After all, creating a slave zone only lets you ask an already-existing master for its records. You can't create DNS records in a slave zone.
  9. From here, I specified the Zone type as Forward, the Domain as company.com, left Records file set as automatic, set, as was recommended on the above-mentioned tutorial, to put the server hostname (server) in the Master server field, and for the heck of it put my email in the email field. The rest I left as default.
  10. With no problems whatsoever, I was brought to the Edit Master Zone screen. 
  11. Clicking the Address icon, I was brought to an A-NAME record entry screen, where I entered the Name internal and the address 192.168.10.2. I left Update reverse? as Yes which is its default.
  12. To test it out, I clicked the Apply Zone link at the top right of the screen. However, since I left Time-To-Live as default, I had to wait a few minutes before it actually worked. In time, I was able to open another browser window and successfully load the internal webpage at internal.company.com!!

    Sweet! So it works the way I want it. The internal subdomain successfully loads my internal webpages. But what about the external site that was hosted elsewhere, along with its domain name record which is also hosted elsewhere? Well, I've told my own internal domain name server that I'm controlling the root company.com now as the master record, when in all actuality the official root and www subdomains are being controlled offsite by some other company. I guess this is what they meant by making sure there was only one master zone. Well, thankfully BIND can take care of this issue as well!
  13. Backing out to the Master Zone Config screen by clicking the Return to record types link at the bottom the page, I was able to click the Name Server icon. This record type allows me to enter a subdomain and pass all the DNS lookup work off on some other server...which is exactly what I needed to do.
  14. In the Zone Name field, I first entered @ which is the default root prefix for any domain name. In the Name Server field, I then entered our website hosting DNS server ns1.external.net. Of course, since public, qualified DNS servers have two to three (and in the case of root domain servers, 13) actual machines doing all the work, I created a new Name Server record for the root subdomain with our host's second dns server name ns2.external.net. I also repeated this process for the www and ftp subdomain.
    In all reality, this seems a lot like the experience one might have with connecting through several devices to get onto the Internet, or port forwarding a port through multiple levels of network firewalls. The cable modem thinks the entire network consists of one client: the router, with an IP address of 10.1.10.48. But the ROUTER sees the rest of the computers on the LAN and serves them up with 192.168.10.xxx IP's. In the same way, the router sees 192.168.10.2 as the actual machine with the webserver that we tell it to forward through to the outside world. But to the router, the outside world is only its single wire from it to the modem on the 10.1.10.xxx network that the modem is serving. And the modem thinks that the router at 10.1.10.48 is the machine with the webserver that it needs to forward through. A lot of information passing just to get information to the outside world, and by then, who knows where it goes with all the routing and hopping?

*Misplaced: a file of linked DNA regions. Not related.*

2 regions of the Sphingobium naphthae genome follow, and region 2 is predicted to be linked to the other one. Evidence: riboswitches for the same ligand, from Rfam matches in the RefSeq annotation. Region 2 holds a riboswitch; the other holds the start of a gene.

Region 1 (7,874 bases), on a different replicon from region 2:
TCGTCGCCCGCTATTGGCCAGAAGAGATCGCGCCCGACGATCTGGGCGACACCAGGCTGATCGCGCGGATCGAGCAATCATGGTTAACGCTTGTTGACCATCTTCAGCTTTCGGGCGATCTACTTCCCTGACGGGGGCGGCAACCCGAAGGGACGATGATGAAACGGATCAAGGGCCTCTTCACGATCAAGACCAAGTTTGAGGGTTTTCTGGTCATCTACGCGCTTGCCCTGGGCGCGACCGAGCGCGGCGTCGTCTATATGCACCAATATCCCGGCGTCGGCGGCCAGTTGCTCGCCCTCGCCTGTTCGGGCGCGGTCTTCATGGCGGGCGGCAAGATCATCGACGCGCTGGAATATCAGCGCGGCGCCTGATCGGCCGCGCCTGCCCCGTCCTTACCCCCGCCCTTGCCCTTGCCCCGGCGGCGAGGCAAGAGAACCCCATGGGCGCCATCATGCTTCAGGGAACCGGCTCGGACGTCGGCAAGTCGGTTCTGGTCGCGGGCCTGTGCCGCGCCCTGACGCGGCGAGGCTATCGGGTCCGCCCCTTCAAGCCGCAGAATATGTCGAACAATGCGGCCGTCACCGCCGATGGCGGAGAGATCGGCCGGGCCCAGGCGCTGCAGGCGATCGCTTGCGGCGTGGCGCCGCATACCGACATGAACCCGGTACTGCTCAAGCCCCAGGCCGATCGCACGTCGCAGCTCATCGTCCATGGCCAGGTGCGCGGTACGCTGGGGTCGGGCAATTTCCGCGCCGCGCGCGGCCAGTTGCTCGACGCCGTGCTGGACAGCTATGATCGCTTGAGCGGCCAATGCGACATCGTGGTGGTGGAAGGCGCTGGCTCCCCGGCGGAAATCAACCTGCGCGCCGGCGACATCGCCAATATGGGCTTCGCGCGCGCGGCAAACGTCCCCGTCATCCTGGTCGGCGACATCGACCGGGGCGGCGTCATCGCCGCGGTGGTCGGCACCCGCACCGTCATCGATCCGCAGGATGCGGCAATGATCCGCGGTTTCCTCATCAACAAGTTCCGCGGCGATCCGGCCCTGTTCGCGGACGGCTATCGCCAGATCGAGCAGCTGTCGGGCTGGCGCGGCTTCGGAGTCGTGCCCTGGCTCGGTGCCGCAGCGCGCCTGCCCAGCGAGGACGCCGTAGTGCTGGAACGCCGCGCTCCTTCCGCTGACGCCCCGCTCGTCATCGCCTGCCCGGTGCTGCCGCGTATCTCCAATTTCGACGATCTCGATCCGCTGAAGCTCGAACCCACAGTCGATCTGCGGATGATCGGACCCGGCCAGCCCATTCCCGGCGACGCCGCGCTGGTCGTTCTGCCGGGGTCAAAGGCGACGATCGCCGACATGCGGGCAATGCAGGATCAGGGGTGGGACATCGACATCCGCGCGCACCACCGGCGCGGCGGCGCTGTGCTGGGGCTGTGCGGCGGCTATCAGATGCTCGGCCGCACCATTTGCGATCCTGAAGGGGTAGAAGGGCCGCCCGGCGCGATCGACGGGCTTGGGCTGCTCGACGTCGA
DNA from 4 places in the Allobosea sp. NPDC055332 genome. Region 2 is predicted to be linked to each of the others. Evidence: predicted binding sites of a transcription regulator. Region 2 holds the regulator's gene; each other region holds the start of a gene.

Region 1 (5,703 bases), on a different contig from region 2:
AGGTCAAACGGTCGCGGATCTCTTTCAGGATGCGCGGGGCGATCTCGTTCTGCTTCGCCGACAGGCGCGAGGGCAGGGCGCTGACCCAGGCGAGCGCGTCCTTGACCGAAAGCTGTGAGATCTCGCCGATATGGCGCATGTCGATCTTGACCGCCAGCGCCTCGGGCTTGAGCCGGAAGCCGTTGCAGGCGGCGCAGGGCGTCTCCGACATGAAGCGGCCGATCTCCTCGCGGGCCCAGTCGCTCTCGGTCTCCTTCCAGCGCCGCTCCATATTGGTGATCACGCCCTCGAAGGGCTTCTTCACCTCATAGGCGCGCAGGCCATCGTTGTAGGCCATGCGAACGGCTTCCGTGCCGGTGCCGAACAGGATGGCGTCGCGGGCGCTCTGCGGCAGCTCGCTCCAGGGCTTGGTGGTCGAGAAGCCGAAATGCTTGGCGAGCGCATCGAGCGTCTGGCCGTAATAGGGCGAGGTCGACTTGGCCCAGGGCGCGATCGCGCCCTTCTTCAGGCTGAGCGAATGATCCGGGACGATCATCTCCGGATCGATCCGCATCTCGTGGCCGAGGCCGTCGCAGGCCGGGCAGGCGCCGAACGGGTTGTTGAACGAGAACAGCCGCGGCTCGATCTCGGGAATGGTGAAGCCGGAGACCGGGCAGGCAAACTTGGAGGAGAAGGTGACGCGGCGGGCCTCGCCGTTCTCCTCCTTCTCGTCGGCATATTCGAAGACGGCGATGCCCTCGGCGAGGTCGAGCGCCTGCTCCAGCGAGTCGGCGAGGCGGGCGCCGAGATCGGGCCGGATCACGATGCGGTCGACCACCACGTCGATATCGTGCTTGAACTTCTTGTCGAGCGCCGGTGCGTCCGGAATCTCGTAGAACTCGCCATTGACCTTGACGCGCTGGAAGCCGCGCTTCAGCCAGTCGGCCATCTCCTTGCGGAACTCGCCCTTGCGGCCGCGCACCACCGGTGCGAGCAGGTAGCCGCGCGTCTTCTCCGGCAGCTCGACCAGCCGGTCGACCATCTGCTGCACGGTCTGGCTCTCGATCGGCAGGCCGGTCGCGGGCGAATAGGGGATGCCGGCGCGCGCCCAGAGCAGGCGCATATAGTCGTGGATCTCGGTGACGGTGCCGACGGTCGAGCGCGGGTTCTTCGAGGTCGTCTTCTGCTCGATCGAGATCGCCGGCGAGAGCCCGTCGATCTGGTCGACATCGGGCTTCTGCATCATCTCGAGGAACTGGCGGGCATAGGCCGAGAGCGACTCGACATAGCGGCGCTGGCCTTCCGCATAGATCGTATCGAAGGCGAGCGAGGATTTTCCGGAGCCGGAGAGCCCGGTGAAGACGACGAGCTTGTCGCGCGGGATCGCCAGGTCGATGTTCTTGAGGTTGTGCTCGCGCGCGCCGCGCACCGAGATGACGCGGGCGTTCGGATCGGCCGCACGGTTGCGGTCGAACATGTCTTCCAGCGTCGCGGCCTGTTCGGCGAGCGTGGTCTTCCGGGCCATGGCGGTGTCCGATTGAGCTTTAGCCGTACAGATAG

15. In any case, I'd gotten all of my public website subdomain requests passed to our hosting provider's name servers at ns1.external.net and ns2.external.net, applied the zone settings (and just to be safe, applied the configuration as well) in Webmin.
    After a few minutes, I was able to confirm that yes in fact company.com got me to our external website, as did www.company.com. And still internal.company.com routed me via the LAN to the server's webpage.
  16. I was basically done.. Except for one thing. How in the world was I going to get all the computers in the shop to look at my DNS server before they went outside to look at the real, public ones? I had set it up on my own computer to look at 192.168.10.2 as its primary DNS server via the IPv4 settings in the Ethernet driver settings, but I had no way of telling the other computers around the shop to do the same. Or did I?

    Opening up the main LAN router settings (an Apple Airport Extreme), I was pleased to find in its Internet > TCP/IP settings a little field there titled DNS Server(s):.
    Entering the LAN IP of my server (again 192.168.10.2), and saving it, I was able to login over the Wi-Fi with my laptop, visit internal.company.com and www.company.com and re-verify that everything STILL worked. Now with every request the router received to pull information from the internet or elsewhere, it would first look at my internal server to pick apart domain names before going outside to the public servers.
So that's that! Now I just need to do something similar at home. That, and creating internal subdomains for different sites hosted off of the same machine. THAT should prove interesting... but given that it's almost the end of the work day, that will have to wait until either next week, or when it finally proves practical.

So in short, if its for internal use, you can use any domain name you want on in your DNS records. Nobody or computer will know any different unless you explicitly tell it to search your own DNS server first. This method could even be used as a website filtering service. No more proxies through external services. Just create a blacklist and route all traffic via DNS records back in to a page that says, "Sorry. That website is blocked."

And because many people complain that the BIND configuration is super hard to figure out, I would highly recommend running Webmin on your server. It brings a GUI interface to so many of your tools...and eliminates a lot of the headache of typing everything in a console, or figuring out where everything is kept.